S Holland, Netherlands.
Castellum of cohors III Gallorum on the left bank of the Old Rhine, a few km from its mouth, identified by tabellae ceratae found on the site. The need for a stronghold
in this N outpost of the empire was probably linked with
Claudius' plan for an invasion of Britain in A.D. 43.
The first fort (132 x 108 m), probably built in A.D. 40,
was surrounded by ditches and by earthworks strengthened with wood and topped by a palisade. There were
towers on the long sides, double towers at the rounded
corners, and a gate on each side except to the SW. Inside
the camp the via principalis, between the NW and SE
gates, divided the stronghold into a retentura, backed by
the unbreached rampart, and a praetentura, entered by
the porta praetoria which led to the river. Left of the
via praetoria was a peristyle house for the commander.
The function of the complex to the right of the via praetoria is uncertain, but it may have been occupied by a
detachment of cavalry. In the central section of the
retentura were the headquarters of the cohors and the
sanctuary; here also the vexilla were kept. To E and W
were eight barracks, each of which held 60 soldiers, while
the officers' dwellings lined the via principalis. This force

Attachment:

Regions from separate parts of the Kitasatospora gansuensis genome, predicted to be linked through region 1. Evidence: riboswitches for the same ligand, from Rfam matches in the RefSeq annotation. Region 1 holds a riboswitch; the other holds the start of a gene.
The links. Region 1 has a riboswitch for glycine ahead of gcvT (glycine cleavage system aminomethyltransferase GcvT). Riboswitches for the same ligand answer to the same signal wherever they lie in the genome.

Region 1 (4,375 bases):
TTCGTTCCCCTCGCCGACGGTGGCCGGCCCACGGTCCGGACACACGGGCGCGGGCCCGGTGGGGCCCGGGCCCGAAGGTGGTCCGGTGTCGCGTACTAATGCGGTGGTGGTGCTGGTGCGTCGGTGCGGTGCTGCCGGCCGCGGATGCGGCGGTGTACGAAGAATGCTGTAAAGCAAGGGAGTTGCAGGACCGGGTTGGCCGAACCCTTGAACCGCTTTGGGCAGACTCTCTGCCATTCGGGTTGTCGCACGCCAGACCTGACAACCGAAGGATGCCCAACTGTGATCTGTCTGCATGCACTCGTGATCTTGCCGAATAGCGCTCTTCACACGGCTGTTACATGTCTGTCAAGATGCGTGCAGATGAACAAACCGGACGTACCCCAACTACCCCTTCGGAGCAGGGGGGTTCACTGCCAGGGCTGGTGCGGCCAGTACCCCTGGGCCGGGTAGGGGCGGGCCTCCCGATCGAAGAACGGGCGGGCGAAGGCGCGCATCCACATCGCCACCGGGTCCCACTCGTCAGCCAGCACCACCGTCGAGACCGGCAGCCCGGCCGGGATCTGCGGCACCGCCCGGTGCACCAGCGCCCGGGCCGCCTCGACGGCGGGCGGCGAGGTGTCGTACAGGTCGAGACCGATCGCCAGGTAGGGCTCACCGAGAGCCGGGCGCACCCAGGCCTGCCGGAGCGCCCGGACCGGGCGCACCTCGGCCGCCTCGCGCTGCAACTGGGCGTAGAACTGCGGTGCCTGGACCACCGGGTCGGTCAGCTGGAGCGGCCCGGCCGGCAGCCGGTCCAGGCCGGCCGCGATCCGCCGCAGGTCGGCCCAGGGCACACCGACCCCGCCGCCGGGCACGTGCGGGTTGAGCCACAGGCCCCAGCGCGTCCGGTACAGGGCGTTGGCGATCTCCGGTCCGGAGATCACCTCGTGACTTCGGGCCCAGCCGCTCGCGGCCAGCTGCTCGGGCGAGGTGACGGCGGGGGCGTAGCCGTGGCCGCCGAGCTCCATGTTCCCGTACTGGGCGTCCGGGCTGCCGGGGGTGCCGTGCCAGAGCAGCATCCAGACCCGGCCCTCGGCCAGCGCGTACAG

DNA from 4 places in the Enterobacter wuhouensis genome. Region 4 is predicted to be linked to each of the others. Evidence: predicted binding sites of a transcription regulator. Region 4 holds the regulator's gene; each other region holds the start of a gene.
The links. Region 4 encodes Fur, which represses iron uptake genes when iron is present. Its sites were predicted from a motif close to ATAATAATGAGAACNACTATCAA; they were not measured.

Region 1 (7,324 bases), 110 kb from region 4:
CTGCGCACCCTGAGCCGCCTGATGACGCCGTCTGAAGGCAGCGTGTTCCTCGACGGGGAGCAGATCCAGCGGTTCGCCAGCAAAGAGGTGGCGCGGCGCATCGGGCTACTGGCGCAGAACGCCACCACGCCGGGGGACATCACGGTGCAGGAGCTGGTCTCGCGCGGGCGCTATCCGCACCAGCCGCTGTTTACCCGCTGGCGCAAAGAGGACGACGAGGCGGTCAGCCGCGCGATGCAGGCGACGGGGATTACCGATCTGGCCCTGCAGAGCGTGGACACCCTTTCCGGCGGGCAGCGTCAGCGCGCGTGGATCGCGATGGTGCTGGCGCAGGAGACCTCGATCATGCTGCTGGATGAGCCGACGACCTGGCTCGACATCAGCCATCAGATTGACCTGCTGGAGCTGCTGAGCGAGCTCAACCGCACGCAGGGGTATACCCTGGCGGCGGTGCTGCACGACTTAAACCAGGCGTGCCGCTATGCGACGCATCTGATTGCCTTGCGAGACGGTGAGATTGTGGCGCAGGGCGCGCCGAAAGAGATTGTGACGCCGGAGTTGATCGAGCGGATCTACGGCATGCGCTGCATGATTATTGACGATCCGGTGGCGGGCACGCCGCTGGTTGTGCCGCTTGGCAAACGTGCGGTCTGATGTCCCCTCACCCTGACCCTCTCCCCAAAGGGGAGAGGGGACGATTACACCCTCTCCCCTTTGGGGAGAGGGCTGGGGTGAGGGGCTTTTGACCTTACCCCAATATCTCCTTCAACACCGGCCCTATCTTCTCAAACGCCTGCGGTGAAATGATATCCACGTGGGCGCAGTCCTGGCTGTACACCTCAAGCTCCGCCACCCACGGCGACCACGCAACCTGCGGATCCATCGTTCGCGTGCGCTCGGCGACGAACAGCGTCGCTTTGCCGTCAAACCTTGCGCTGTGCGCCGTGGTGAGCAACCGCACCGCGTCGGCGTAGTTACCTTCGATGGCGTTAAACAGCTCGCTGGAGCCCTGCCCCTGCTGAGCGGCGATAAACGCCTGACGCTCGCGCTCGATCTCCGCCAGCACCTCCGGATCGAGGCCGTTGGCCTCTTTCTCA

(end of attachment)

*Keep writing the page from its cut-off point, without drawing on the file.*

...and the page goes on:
of 500 men constituted a cohors quinaria.
Castellum was replaced in A.D. 42 by a similar camp
(Ia), perhaps because of flooding. The burned layer
which covers castellum II (44-45) may indicate a disastrous raid by the Chauci, and III (47-69) may be a rebuilding by Corbulo after his victory over the invaders. Near this fort the Praetorium Agrippinae of the Peutinger
probably stood, contemporary with the castellum
of Traiectum. Castellum III was destroyed in 69 in the
rebellion of the Batavi and the Canninefates. Cerialis
crushed the revolt, and in 70 or shortly thereafter rebuilt
the camp (IV); this phase is believed to have lasted
through the Flavian period, but identification of the
various buildings must remain conjectural.
Castellum v, more solidly constructed, may have contributed to the military efforts of Trajan or may have
repulsed renewed attacks by the tribes in the century of
the Pax Romana. A tile stamped with the legend SVB
DIDIO IVL. cos recalls the consul Didius Iulianus, governor
of the Provincia Belgica (178) and new attacks by the
Chauci (170-74). Castellum VI (122 x 140 m) was built
largely of stone; only the barracks were timber. This
camp may date from the reign of Septimius Severus at
the end of the 2d c., but there is no positive proof. Excavations have revealed no evidence of a violent final destruction. The small military force may have been shifted to other service towards the end of the 3d c.
A. E. van Giffen, “De Romeinse castella in de dorpsheuvel te Valkenburg aan de Rijn (Z.H.)
(Praetorium Agrippinae),” Jaarverslag van de Vereeniging voor Terpenonderzoek
33-37 (1948-53); W. Glasbergen, “42 n.C. Het eerste jaartal in de geschiedenis van West Nederland,” Jb. Kon. Ned. Ak. Wetenschappen
(1965-66) 1ff; id., De Romeinse castella te Valkenburg Z.H. De opgravingen in de dorpsheuvel in 1962
(1972) (former date 42 now corrected to A.D. 40), bibl.;
id. & W. Groenman, The Pre-Flavian Garrisons of Valkenburg Z. H
. (1974); W. A. van Es, De Romeinen in Nederland
(1972) 66-69; J. E. Bogners & C. B. Rüger, Der nidergermanische Limes, Materialien zu seiner Geschichte
F. J. DE WAELE